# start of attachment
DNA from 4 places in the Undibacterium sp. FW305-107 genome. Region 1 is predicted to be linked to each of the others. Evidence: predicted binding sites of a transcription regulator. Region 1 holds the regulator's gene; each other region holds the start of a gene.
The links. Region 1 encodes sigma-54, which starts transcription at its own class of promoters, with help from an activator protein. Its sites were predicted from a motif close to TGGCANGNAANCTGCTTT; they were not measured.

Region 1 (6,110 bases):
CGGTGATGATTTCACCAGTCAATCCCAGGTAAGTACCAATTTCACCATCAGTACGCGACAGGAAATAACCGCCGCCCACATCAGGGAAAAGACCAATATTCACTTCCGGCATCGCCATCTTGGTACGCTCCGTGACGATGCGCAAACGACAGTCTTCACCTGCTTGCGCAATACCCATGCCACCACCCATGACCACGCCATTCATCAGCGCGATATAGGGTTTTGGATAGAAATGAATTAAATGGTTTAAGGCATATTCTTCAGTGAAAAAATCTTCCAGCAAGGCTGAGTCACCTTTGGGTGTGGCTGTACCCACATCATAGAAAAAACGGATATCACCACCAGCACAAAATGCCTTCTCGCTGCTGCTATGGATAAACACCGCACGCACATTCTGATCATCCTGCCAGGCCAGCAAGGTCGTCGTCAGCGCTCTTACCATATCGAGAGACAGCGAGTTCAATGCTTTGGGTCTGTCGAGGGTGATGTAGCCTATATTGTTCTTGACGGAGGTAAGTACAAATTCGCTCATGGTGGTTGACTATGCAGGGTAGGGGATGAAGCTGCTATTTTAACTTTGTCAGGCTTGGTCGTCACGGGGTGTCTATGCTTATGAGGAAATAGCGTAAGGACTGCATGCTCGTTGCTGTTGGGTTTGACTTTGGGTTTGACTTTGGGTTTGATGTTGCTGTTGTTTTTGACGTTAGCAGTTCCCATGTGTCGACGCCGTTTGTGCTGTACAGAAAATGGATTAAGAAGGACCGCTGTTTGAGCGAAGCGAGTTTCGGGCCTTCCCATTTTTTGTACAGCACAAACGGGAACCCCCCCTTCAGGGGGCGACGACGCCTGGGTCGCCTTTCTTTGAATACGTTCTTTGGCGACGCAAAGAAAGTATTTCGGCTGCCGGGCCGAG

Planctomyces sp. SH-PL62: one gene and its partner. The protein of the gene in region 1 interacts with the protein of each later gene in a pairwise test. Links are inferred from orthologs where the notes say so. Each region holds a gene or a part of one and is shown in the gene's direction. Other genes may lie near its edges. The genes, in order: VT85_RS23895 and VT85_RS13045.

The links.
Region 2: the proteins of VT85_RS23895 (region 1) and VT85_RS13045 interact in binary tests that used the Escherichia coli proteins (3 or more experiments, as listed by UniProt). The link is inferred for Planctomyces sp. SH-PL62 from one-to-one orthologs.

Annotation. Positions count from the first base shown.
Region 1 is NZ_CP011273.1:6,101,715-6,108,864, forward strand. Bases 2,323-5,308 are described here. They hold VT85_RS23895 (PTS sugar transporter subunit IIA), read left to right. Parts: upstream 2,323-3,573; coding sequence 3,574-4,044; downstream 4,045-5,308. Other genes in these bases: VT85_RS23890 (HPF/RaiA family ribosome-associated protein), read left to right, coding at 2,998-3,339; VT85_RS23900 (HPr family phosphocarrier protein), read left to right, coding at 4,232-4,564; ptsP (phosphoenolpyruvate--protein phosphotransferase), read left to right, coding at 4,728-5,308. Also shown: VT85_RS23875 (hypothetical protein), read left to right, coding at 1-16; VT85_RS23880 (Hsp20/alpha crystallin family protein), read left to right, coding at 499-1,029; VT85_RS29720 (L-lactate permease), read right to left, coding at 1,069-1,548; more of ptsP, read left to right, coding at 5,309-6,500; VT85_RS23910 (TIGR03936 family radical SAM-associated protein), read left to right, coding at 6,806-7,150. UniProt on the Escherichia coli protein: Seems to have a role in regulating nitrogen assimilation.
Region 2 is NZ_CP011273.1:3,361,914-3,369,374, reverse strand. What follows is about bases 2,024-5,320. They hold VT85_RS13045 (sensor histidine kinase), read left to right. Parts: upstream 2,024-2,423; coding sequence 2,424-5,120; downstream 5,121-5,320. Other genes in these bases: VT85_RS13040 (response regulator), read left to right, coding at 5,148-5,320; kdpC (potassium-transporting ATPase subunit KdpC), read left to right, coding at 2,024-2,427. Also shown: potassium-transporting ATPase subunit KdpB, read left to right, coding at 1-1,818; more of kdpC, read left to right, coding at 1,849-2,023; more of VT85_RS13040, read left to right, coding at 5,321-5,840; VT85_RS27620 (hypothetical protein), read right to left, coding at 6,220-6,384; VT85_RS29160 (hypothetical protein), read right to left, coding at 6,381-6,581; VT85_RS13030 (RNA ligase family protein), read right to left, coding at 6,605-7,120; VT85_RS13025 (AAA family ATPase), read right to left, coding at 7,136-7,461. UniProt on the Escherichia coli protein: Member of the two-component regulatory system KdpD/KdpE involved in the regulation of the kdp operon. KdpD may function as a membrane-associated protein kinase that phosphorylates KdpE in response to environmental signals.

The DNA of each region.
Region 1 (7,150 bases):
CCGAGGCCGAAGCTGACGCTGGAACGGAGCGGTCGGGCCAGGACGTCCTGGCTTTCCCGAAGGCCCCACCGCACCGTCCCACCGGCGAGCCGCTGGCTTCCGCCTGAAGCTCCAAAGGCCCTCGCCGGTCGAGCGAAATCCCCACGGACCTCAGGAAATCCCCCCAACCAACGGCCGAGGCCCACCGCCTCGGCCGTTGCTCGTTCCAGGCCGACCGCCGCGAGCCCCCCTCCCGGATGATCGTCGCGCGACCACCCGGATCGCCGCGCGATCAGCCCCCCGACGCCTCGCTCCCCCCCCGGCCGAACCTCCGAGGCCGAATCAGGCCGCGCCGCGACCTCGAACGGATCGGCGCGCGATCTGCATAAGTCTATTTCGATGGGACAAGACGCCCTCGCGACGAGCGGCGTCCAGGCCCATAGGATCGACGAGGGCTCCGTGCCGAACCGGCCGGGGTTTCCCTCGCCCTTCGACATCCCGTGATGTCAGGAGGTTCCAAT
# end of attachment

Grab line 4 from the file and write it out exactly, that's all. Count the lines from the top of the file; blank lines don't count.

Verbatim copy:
CGGTGATGATTTCACCAGTCAATCCCAGGTAAGTACCAATTTCACCATCAGTACGCGACAGGAAATAACCGCCGCCCACATCAGGGAAAAGACCAATATTCACTTCCGGCATCGCCATCTTGGTACGCTCCGTGACGATGCGCAAACGACAGTCTTCACCTGCTTGCGCAATACCCATGCCACCACCCATGACCACGCCATTCATCAGCGCGATATAGGGTTTTGGATAGAAATGAATTAAATGGTTTAAGGCATATTCTTCAGTGAAAAAATCTTCCAGCAAGGCTGAGTCACCTTTGGGTGTGGCTGTACCCACATCATAGAAAAAACGGATATCACCACCAGCACAAAATGCCTTCTCGCTGCTGCTATGGATAAACACCGCACGCACATTCTGATCATCCTGCCAGGCCAGCAAGGTCGTCGTCAGCGCTCTTACCATATCGAGAGACAGCGAGTTCAATGCTTTGGGTCTGTCGAGGGTGATGTAGCCTATATTGTTCTTGACGGAGGTAAGTACAAATTCGCTCATGGTGGTTGACTATGCAGGGTAGGGGATGAAGCTGCTATTTTAACTTTGTCAGGCTTGGTCGTCACGGGGTGTCTATGCTTATGAGGAAATAGCGTAAGGACTGCATGCTCGTTGCTGTTGGGTTTGACTTTGGGTTTGACTTTGGGTTTGATGTTGCTGTTGTTTTTGACGTTAGCAGTTCCCATGTGTCGACGCCGTTTGTGCTGTACAGAAAATGGATTAAGAAGGACCGCTGTTTGAGCGAAGCGAGTTTCGGGCCTTCCCATTTTTTGTACAGCACAAACGGGAACCCCCCCTTCAGGGGGCGACGACGCCTGGGTCGCCTTTCTTTGAATACGTTCTTTGGCGACGCAAAGAAAGTATTTCGGCTGCCGGGCCGAG